That writing isn’t a hobby. It is intense and it is huge work on its own. It is not like playing football or watching TV, not one of those things you occupy your leisure time with because you want to have fun. Writing requires dedication and patience. People misunderstand this; they think you are having fun when you are writing. You are actually working. The physical and mental efforts that go into writing form an investment that needs to be respected. I feel that because a lot of people don’t understand this, they don’t respect these efforts; that is why they don’t expect writers to make money from their art.
Your debut novel “Men Don’t Die” is a melancholic story about death and spiritualism; money and love. What inspired the story?
Life. My life and the lives of other people. It is a story born out of the need to reiterate that life actually owes us nothing. It does not matter what you think you deserve. Life deals us whatever card it wants; we just need to keep going and keep doing our best. And it was also a way for me to raise more questions about spiritualism and the notions we hold about the afterlife.
Can you tell us about your new book “Some Angels Don’t See God”? What’s the story about?
The book is about so many things. But in the most basic form of it, I would say it is about incest and the ramifications of it in the lives of some of the main characters. I will leave it at that, allowing people to purchase their copies.
Where can we find your books?
My books can be found in major book stores across the country. You can also get them online or on Amazon. Google does the magic. Just go on Google and get all the options available.
Do you have any suggestions to help aspiring writers? If yes, what are they?
Read, read to learn. It is easier when you know the kind of writer you want to be; that means you know the kind of books you should be reading. Then write. You cannot be a writer without actually writing. Write and be patient. It is the patience that keeps you going when it does not make sense to continue.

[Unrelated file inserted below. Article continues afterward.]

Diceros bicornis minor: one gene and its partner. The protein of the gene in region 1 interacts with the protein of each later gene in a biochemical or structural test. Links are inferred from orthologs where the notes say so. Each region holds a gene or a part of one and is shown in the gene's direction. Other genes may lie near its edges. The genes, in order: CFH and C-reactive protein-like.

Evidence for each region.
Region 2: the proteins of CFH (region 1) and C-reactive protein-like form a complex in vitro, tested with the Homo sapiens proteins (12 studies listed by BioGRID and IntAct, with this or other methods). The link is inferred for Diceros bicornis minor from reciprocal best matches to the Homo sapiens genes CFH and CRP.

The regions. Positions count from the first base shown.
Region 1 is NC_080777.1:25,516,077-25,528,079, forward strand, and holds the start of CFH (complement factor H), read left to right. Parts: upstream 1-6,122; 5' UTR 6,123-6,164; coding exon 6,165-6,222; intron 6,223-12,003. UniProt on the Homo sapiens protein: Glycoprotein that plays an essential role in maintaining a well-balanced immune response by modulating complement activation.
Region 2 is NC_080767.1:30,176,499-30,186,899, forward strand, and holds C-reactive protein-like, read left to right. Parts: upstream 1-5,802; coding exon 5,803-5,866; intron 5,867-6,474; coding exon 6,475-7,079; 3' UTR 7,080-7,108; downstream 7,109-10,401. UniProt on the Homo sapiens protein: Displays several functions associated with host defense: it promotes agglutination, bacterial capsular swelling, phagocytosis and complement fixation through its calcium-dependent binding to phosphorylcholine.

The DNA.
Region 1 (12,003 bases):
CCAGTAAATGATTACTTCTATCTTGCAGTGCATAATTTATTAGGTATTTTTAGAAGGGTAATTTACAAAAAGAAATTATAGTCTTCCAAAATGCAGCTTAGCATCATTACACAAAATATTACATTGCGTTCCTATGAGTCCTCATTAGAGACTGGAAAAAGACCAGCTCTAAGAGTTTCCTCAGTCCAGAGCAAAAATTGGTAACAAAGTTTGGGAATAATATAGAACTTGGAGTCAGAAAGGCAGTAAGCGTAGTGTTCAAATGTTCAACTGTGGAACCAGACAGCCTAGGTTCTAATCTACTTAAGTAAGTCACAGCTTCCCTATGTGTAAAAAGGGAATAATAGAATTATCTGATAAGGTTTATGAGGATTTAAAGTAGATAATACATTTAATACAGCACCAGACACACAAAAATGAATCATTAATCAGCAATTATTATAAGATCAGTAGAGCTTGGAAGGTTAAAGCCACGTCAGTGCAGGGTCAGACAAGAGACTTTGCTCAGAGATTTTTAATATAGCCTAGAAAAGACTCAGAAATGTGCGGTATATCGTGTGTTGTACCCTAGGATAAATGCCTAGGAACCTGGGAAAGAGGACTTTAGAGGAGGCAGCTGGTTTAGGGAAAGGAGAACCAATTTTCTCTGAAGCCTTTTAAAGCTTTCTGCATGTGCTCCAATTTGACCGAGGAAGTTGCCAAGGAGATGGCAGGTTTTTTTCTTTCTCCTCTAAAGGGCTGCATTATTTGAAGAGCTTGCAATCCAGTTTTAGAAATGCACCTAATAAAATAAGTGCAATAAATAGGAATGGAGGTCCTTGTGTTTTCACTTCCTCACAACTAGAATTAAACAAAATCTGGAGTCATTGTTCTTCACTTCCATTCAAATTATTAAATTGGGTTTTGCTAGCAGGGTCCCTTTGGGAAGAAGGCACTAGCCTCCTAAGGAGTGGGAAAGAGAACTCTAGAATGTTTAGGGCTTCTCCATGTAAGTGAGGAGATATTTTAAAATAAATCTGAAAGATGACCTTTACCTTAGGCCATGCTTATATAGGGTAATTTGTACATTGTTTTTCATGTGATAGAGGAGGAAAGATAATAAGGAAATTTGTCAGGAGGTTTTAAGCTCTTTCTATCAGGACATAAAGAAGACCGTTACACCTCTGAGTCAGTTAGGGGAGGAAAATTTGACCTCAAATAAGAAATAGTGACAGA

Do you hear from your readers much? What kind of things do they say?
Yes, yes, I do hear from my readers. The world is increasingly getting smaller and smaller; anybody can connect with you on social media, with questions or criticisms about your work. When you write fiction, you are creating your own world. And when you publish, you are inviting people into this world. That means that you should expect it all, praises and criticisms; some of them constructive, others shockingly ridiculous. But it is part of the process of becoming an artist, accepting that your work is going to be received by different people in different ways.
As a child, what did you want to do when you grew up?
I wanted to be many things. There was a time when I wanted to be an engineer and a time when I wanted to be a medical doctor. Despite the fact that I had started writing at a young age, always knew I wanted to be a writer, but I was a science student. You know back in the day when those lazy guidance counsellors see that you are a little brilliant, they just mark you for science. I wanted to be so many things, but most importantly, in the midst of all that confusion, one thing never changed. I always knew that I also wanted to be a writer.
Do you want each book to stand on its own, or are you trying to build a body of work with connections between each book?
It doesn’t really matter to me. If your story leads you down that path where you need to write multiple books to do justice to the demands it has on your heart, why not? It depends on how the story has come, on what you are trying to say. Whether you say it in one book or in three books, it does not matter.
If you could tell your younger writing self anything, what would it be?
Write more. Be more selfish about chasing your goals. Immerse yourself in literature and maximize all the fulfilment it holds.
What does literary success look like to you?
The undeniable truth is that creatives enjoy getting paid for their works. There is that financial angle to it, selling enough books, your works opening other doors and creating a solid economic place for you. But most importantly, having copies of your book in the hands of people who do justice to literature by reading books well, getting the story and connecting with you to discuss how the book speaks to them, brings an indescribable feeling. It is just amazing. That is the feeling of success.